4. Spritz RA, Holmes SA, Itin P, Kuster W. Novel mutations of the KIT (mast/stem cell growth factor receptor) proto-oncogene in human piebaldism. J Invest Dermatol. 1993 Jul;101(1):22-5. PMID:7687267
  5. Riva P, Milani N, Gandolfi P, Larizza L. A 12-bp deletion (7818del12) in the c-kit protooncogene in a large Italian kindred with piebaldism. Hum Mutat. 1995;6(4):343-5. PMID:8680409 doi:10.1002/humu.1380060409
  6. Pignon JM, Giraudier S, Duquesnoy P, Jouault H, Imbert M, Vainchenker W, Vernant JP, Tulliez M. A new c-kit mutation in a case of aggressive mast cell disease. Br J Haematol. 1997 Feb;96(2):374-6. PMID:9029028
  7. Spritz RA, Beighton P. Piebaldism with deafness: molecular evidence for an expanded syndrome. Am J Med Genet. 1998 Jan 6;75(1):101-3. PMID:9450866
  8. Nomura K, Hatayama I, Narita T, Kaneko T, Shiraishi M. A novel KIT gene missense mutation in a Japanese family with piebaldism. J Invest Dermatol. 1998 Aug;111(2):337-8. PMID:9699740 doi:10.1046/j.1523-1747.1998.00269.x
  9. Syrris P, Malik NM, Murday VA, Patton MA, Carter ND, Hughes HE, Metcalfe K. Three novel mutations of the proto-oncogene KIT cause human piebaldism. Am J Med Genet. 2000 Nov 6;95(1):79-81. PMID:11074500
  10. Pignon JM, Giraudier S, Duquesnoy P, Jouault H, Imbert M, Vainchenker W, Vernant JP, Tulliez M. A new c-kit mutation in a case of aggressive mast cell disease. Br J Haematol. 1997 Feb;96(2):374-6. PMID:9029028
  11. Nishida T, Hirota S, Taniguchi M, Hashimoto K, Isozaki K, Nakamura H, Kanakura Y, Tanaka T, Takabayashi A, Matsuda H, Kitamura Y. Familial gastrointestinal stromal tumours with germline mutation of the KIT gene. Nat Genet. 1998 Aug;19(4):323-4. PMID:9697690 doi:10.1038/1209
  12. Hirota S, Isozaki K, Moriyama Y, Hashimoto K, Nishida T, Ishiguro S, Kawano K, Hanada M, Kurata A, Takeda M, Muhammad Tunio G, Matsuzawa Y, Kanakura Y, Shinomura Y, Kitamura Y. Gain-of-function mutations of c-kit in human gastrointestinal stromal tumors. Science. 1998 Jan 23;279(5350):577-80. PMID:9438854
  13. Beghini A, Tibiletti MG, Roversi G, Chiaravalli AM, Serio G, Capella C, Larizza L. Germline mutation in the juxtamembrane domain of the kit gene in a family with gastrointestinal stromal tumors and urticaria pigmentosa. Cancer. 2001 Aug 1;92(3):657-62. PMID:11505412
  14. Chen LL, Sabripour M, Wu EF, Prieto VG, Fuller GN, Frazier ML. A mutation-created novel intra-exonic pre-mRNA splice site causes constitutive activation of KIT in human gastrointestinal stromal tumors. Oncogene. 2005 Jun 16;24(26):4271-80. PMID:15824741 doi:1208587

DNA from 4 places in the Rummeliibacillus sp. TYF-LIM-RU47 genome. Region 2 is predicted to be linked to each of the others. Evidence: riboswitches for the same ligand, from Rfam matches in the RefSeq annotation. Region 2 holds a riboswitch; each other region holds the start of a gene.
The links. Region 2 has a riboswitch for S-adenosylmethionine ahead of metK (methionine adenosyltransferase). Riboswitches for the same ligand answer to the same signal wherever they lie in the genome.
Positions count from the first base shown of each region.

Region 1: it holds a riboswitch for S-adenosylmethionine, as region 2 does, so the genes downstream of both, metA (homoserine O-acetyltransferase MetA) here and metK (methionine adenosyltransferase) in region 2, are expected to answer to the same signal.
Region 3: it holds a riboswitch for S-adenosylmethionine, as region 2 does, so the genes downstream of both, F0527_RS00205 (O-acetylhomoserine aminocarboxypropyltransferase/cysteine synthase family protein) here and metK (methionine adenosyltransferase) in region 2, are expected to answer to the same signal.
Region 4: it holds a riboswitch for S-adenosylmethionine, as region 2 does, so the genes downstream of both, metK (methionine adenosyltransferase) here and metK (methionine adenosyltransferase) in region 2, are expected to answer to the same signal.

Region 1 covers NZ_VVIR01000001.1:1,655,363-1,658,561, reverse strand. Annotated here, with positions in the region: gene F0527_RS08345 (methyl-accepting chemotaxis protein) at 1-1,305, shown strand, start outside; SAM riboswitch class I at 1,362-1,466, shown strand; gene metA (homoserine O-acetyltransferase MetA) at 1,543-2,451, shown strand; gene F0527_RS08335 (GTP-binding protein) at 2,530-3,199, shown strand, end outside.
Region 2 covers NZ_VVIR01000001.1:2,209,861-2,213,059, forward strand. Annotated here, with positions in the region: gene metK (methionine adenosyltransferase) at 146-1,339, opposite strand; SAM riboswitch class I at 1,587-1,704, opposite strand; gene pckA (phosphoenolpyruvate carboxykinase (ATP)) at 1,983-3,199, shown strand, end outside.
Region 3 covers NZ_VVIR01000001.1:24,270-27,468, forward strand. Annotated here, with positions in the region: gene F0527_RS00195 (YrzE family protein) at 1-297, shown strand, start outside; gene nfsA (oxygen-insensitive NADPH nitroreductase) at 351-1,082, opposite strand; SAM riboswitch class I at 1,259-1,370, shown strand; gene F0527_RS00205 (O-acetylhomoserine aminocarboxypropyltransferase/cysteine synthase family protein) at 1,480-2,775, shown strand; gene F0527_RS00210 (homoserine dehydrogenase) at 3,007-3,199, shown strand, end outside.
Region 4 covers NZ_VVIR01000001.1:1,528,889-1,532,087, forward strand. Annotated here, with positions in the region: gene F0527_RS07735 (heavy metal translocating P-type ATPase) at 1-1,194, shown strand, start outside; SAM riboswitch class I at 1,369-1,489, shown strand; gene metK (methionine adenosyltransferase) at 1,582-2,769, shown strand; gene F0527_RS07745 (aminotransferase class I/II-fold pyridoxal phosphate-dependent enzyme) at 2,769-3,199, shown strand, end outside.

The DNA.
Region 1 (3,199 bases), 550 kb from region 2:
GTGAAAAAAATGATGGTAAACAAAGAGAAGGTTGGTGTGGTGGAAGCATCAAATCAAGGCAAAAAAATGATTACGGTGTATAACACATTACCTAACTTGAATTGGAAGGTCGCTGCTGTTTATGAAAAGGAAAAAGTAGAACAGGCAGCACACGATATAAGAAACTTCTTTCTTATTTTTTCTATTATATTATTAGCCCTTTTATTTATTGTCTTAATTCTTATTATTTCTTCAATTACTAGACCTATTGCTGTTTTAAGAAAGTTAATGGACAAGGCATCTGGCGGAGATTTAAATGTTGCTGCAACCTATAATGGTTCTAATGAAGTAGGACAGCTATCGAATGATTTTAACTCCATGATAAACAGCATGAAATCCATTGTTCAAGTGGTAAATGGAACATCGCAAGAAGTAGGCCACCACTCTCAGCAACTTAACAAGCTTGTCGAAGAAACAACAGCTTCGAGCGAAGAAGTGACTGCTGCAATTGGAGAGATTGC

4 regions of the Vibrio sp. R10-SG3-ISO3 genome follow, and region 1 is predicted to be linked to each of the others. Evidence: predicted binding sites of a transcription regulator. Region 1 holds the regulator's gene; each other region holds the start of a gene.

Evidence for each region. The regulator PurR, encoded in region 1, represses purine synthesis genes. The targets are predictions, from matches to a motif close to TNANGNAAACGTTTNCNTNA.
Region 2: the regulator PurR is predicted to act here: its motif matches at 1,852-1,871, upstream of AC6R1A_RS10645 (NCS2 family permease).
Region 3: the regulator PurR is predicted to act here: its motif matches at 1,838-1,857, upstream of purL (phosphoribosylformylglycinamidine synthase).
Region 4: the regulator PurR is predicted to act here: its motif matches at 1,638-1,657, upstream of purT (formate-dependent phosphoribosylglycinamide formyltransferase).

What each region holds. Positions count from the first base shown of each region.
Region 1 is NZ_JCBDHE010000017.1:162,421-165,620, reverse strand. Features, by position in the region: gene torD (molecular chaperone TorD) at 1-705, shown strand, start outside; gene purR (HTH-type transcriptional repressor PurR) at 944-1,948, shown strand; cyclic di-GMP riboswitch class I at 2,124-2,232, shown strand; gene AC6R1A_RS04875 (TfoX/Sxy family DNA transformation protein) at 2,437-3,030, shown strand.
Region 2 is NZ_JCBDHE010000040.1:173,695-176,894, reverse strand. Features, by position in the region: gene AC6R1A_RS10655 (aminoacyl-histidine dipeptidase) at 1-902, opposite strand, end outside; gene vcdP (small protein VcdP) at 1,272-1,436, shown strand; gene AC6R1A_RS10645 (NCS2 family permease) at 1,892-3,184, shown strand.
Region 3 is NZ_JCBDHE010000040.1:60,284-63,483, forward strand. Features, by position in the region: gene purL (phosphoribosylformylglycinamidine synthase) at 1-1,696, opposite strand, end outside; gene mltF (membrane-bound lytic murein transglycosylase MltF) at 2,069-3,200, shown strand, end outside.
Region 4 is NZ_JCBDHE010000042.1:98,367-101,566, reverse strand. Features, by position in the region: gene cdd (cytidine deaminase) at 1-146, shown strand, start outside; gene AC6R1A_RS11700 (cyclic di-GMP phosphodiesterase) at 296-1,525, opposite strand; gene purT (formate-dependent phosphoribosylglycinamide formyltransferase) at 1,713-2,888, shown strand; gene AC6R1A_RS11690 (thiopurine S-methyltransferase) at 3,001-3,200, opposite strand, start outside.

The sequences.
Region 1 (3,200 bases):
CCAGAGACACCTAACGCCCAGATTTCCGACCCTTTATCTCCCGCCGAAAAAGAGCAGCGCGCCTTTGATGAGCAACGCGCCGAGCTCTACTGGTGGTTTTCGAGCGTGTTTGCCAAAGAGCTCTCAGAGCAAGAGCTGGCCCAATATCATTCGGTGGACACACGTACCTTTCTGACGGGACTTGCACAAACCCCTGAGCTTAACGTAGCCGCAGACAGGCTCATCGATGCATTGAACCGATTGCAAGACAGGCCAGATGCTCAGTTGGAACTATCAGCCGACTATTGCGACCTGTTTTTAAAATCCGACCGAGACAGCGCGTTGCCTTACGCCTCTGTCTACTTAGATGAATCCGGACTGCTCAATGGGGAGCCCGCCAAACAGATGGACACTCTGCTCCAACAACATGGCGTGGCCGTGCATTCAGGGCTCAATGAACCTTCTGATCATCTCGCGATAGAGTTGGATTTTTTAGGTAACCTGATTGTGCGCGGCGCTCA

15. Pignon JM, Giraudier S, Duquesnoy P, Jouault H, Imbert M, Vainchenker W, Vernant JP, Tulliez M. A new c-kit mutation in a case of aggressive mast cell disease. Br J Haematol. 1997 Feb;96(2):374-6. PMID:9029028
  16. Pignon JM, Giraudier S, Duquesnoy P, Jouault H, Imbert M, Vainchenker W, Vernant JP, Tulliez M. A new c-kit mutation in a case of aggressive mast cell disease. Br J Haematol. 1997 Feb;96(2):374-6. PMID:9029028
  17. Wang ZQ, Si L, Tang Q, Lin D, Fu Z, Zhang J, Cui B, Zhu Y, Kong X, Deng M, Xia Y, Xu H, Le W, Hu L, Kong X. Gain-of-function mutation of KIT ligand on melanin synthesis causes familial progressive hyperpigmentation. Am J Hum Genet. 2009 May;84(5):672-7. doi: 10.1016/j.ajhg.2009.03.019. Epub 2009 , Apr 16. PMID:19375057 doi:10.1016/j.ajhg.2009.03.019
  18. Blume-Jensen P, Ronnstrand L, Gout I, Waterfield MD, Heldin CH. Modulation of Kit/stem cell factor receptor-induced signaling by protein kinase C. J Biol Chem. 1994 Aug 26;269(34):21793-802. PMID:7520444
  19. Kozlowski M, Larose L, Lee F, Le DM, Rottapel R, Siminovitch KA. SHP-1 binds and negatively modulates the c-Kit receptor by interaction with tyrosine 569 in the c-Kit juxtamembrane domain. Mol Cell Biol. 1998 Apr;18(4):2089-99. PMID:9528781
  20. Taniguchi Y, London R, Schinkmann K, Jiang S, Avraham H. The receptor protein tyrosine phosphatase, PTP-RO, is upregulated during megakaryocyte differentiation and Is associated with the c-Kit receptor. Blood. 1999 Jul 15;94(2):539-49. PMID:10397721
  21. Wollberg P, Lennartsson J, Gottfridsson E, Yoshimura A, Ronnstrand L. The adapter protein APS associates with the multifunctional docking sites Tyr-568 and Tyr-936 in c-Kit. Biochem J. 2003 Mar 15;370(Pt 3):1033-8. PMID:12444928 doi:10.1042/BJ20020716
  22. Lennartsson J, Wernstedt C, Engstrom U, Hellman U, Ronnstrand L. Identification of Tyr900 in the kinase domain of c-Kit as a Src-dependent phosphorylation site mediating interaction with c-Crk. Exp Cell Res. 2003 Aug 1;288(1):110-8. PMID:12878163
  23. Voytyuk O, Lennartsson J, Mogi A, Caruana G, Courtneidge S, Ashman LK, Ronnstrand L. Src family kinases are involved in the differential signaling from two splice forms of c-Kit. J Biol Chem. 2003 Mar 14;278(11):9159-66. Epub 2003 Jan 2. PMID:12511554 doi:10.1074/jbc.M211726200
  24. Sun J, Pedersen M, Bengtsson S, Ronnstrand L. Grb2 mediates negative regulation of stem cell factor receptor/c-Kit signaling by recruitment of Cbl. Exp Cell Res. 2007 Nov 1;313(18):3935-42. Epub 2007 Sep 4. PMID:17904548 doi:10.1016/j.yexcr.2007.08.021
  25. Sun J, Pedersen M, Ronnstrand L. The D816V mutation of c-Kit circumvents a requirement for Src family kinases in c-Kit signal transduction. J Biol Chem. 2009 Apr 24;284(17):11039-47. doi: 10.1074/jbc.M808058200. Epub 2009, Mar 5. PMID:19265199 doi:10.1074/jbc.M808058200
  26. Kim SY, Kang JJ, Lee HH, Kang JJ, Kim B, Kim CG, Park TK, Kang H. Mechanism of activation of human c-KIT kinase by internal tandem duplications of the juxtamembrane domain and point mutations at aspartic acid 816. Biochem Biophys Res Commun. 2011 Jul 1;410(2):224-8. doi:, 10.1016/j.bbrc.2011.05.111. Epub 2011 May 27. PMID:21640708 doi:10.1016/j.bbrc.2011.05.111
  27. Chaix A, Lopez S, Voisset E, Gros L, Dubreuil P, De Sepulveda P. Mechanisms of STAT protein activation by oncogenic KIT mutants in neoplastic mast cells. J Biol Chem. 2011 Feb 25;286(8):5956-66. doi: 10.1074/jbc.M110.182642. Epub 2010 , Dec 6. PMID:21135090 doi:10.1074/jbc.M110.182642

Proteopedia Page Contributors and Editors (what is this?)

OCA

Personal tools